Honey fraud: an age-old problem

Honey adulteration is nothing new. In 1889, Dr Harvey Wiley of the US Department of Agriculture testified before congress that honey was the most adulterated food in the country.

It was in the 1970s, when cheap high-fructose corn syrup (HFCS) became widely available,2 that honey fraud really took off. HFCS adulteration has since been augmented with additional new fraudulent processes that can bypass the previous testing methods.

HFCS can, however, be detected using stable ratio isotope analysis (SIRA), which has led to the use of rice starch, undetectable by SIRA. Several targeted methods exist for the detection of sugar syrups based either on the identification of foreign enzymes used to change the starches into sugars (eg, β-fructofuranosidase, foreign amylases), or on specific markers of syrups (eg, SM‐R and TM‐R), but methods of resin filtration can remove traces of these markers.

Adulteration can take many forms

Here are just some of the ways in which honey can be adulterated:

  • Addition of cheap syrups such as HFCS and rice syrup to bulk up the product
  • Harvesting immature honey: nectar is immediately removed from the hive and is not transformed by bees into authentic, mature honey. This usually involves the dehydration of the extracted immature honey by vacuum dryer, concentrating the sugars and altering the composition of the final product
  • Removing residues with resins: using ion-exchange resins to remove or reduce residues such as banned antibiotics or to lighten the honey colour to disguise origin and remove aroma. This method can remove pollen and other constituents of honey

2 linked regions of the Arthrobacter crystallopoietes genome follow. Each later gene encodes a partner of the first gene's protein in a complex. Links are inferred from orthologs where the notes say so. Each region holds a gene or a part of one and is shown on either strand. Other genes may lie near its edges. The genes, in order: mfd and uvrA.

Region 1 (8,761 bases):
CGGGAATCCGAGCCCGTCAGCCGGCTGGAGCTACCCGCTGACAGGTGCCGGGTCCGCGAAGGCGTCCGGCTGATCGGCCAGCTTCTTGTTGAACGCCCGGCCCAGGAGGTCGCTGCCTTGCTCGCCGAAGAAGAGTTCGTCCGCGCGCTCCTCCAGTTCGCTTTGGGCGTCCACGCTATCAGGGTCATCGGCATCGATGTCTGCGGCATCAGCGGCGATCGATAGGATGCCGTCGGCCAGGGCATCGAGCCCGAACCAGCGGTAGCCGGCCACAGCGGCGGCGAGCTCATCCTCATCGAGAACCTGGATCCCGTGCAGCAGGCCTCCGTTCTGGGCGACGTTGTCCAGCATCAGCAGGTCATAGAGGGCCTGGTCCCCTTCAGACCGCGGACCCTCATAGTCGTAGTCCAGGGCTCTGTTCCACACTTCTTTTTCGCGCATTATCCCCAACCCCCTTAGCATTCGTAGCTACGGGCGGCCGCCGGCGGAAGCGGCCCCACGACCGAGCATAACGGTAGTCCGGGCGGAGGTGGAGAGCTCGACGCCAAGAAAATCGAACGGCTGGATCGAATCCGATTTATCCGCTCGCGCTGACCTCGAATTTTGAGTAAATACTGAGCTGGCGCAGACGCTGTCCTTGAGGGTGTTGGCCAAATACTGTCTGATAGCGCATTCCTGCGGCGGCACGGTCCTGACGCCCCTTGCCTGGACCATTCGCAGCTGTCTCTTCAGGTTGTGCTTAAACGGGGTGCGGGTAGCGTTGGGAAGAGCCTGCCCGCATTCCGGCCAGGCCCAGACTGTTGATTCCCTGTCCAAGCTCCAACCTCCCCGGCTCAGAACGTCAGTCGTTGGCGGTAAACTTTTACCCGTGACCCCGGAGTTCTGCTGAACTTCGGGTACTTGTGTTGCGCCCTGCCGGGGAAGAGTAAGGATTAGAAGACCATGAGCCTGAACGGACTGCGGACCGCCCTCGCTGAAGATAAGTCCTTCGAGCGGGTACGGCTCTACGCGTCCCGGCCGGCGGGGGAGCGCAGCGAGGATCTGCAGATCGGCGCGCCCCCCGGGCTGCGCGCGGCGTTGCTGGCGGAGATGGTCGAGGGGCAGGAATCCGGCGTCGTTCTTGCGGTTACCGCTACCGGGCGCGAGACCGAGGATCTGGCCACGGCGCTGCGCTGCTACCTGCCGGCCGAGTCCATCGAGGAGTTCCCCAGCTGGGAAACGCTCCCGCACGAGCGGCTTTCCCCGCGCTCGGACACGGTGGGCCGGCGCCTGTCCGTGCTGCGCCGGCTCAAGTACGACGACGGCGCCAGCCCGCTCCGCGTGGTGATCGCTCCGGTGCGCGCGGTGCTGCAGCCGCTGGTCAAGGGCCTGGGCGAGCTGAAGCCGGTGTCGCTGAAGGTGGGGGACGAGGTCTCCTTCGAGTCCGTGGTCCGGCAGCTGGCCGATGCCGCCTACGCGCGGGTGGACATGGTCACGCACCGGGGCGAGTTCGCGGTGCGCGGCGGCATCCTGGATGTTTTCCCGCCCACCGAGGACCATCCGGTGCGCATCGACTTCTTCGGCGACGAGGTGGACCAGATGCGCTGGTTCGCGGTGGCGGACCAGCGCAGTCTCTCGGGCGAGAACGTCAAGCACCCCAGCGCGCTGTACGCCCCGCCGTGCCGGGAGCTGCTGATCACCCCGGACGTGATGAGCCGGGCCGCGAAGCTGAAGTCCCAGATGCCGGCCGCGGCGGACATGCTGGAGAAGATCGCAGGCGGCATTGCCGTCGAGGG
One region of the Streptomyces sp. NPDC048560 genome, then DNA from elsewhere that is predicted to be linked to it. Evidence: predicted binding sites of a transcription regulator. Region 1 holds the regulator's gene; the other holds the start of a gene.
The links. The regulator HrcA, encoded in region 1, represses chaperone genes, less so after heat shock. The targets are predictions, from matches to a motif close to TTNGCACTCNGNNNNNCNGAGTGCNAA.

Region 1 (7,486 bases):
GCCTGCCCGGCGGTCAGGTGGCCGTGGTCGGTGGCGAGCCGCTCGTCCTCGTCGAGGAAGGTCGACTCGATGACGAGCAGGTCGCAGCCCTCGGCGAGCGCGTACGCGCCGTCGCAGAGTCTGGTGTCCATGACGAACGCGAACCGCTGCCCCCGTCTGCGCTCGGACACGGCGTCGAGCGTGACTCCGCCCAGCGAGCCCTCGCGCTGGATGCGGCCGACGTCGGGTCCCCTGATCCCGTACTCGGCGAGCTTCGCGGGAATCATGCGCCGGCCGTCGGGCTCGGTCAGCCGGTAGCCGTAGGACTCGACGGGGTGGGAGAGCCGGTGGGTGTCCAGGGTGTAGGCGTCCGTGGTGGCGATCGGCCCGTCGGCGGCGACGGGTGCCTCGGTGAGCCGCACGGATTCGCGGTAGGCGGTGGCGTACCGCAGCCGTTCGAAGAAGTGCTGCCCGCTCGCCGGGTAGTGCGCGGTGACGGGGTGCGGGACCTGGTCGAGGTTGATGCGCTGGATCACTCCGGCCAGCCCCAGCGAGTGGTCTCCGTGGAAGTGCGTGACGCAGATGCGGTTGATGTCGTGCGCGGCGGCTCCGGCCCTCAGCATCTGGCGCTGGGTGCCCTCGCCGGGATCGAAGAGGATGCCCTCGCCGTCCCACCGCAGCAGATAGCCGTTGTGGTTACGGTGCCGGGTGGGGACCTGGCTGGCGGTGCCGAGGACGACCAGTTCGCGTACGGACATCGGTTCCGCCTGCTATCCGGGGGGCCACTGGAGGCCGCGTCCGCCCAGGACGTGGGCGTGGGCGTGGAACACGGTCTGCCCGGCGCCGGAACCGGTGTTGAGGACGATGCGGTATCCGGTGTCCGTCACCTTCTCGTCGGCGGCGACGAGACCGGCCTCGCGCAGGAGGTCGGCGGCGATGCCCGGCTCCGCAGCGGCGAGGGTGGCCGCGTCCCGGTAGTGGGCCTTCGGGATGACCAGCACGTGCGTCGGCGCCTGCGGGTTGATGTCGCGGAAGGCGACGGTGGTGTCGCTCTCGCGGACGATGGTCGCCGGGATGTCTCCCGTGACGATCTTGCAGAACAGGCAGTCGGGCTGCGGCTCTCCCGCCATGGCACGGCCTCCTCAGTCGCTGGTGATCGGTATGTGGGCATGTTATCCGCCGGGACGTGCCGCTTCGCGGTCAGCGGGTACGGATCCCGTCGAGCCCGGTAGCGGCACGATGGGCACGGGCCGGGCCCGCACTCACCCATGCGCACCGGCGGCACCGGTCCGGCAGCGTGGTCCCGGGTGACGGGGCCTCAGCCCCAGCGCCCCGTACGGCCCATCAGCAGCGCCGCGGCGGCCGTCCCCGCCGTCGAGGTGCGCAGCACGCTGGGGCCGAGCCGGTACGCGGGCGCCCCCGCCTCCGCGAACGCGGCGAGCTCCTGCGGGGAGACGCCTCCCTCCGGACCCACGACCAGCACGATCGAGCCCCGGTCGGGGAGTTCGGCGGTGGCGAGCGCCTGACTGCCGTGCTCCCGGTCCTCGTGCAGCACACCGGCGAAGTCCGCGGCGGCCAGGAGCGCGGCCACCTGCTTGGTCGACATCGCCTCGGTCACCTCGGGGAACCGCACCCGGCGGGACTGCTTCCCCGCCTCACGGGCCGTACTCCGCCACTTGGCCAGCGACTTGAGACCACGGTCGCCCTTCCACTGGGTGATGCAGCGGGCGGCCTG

• Masking or mislabelling the origin: pollen is sometimes added to honey to disguise its botanical or geographical origin. Various organisations have laid out rules regarding the standards for honey, including the FAO3 and Apimondia4 (which declare that any change to honey – addition or removal – constitutes adulteration. This includes pollen, enzymes and even water
  • Force feeding sugar syrups to bees and then extracting it as honey.

Outdated testing cannot detect modern fraud

There is only one official method recognised for testing honey, AOAC 998.12, also known as SIRA or Elemental Analyzer Isotope Ratio Mass Spectrometry (EA-IRMS). This method is able to detect different carbon isotopes ratios in the sugars. This method will detect amounts of HFCS over seven percent but is ineffective at detecting rice or beet syrup.

A modified version of this test, liquid chromatography (LC)‐IRMS, suffers from a lack of inter-laboratory reproducibility since approaches for data acquisition and processing are non-standardised.5

Several other methods have been developed to detect adulteration – detection of enzymes and of adulterant markers, and pollen analysis, but the scammers have developed methods of evading these tests because they rely on a specific factor that can be added or removed.

Is MR the solution?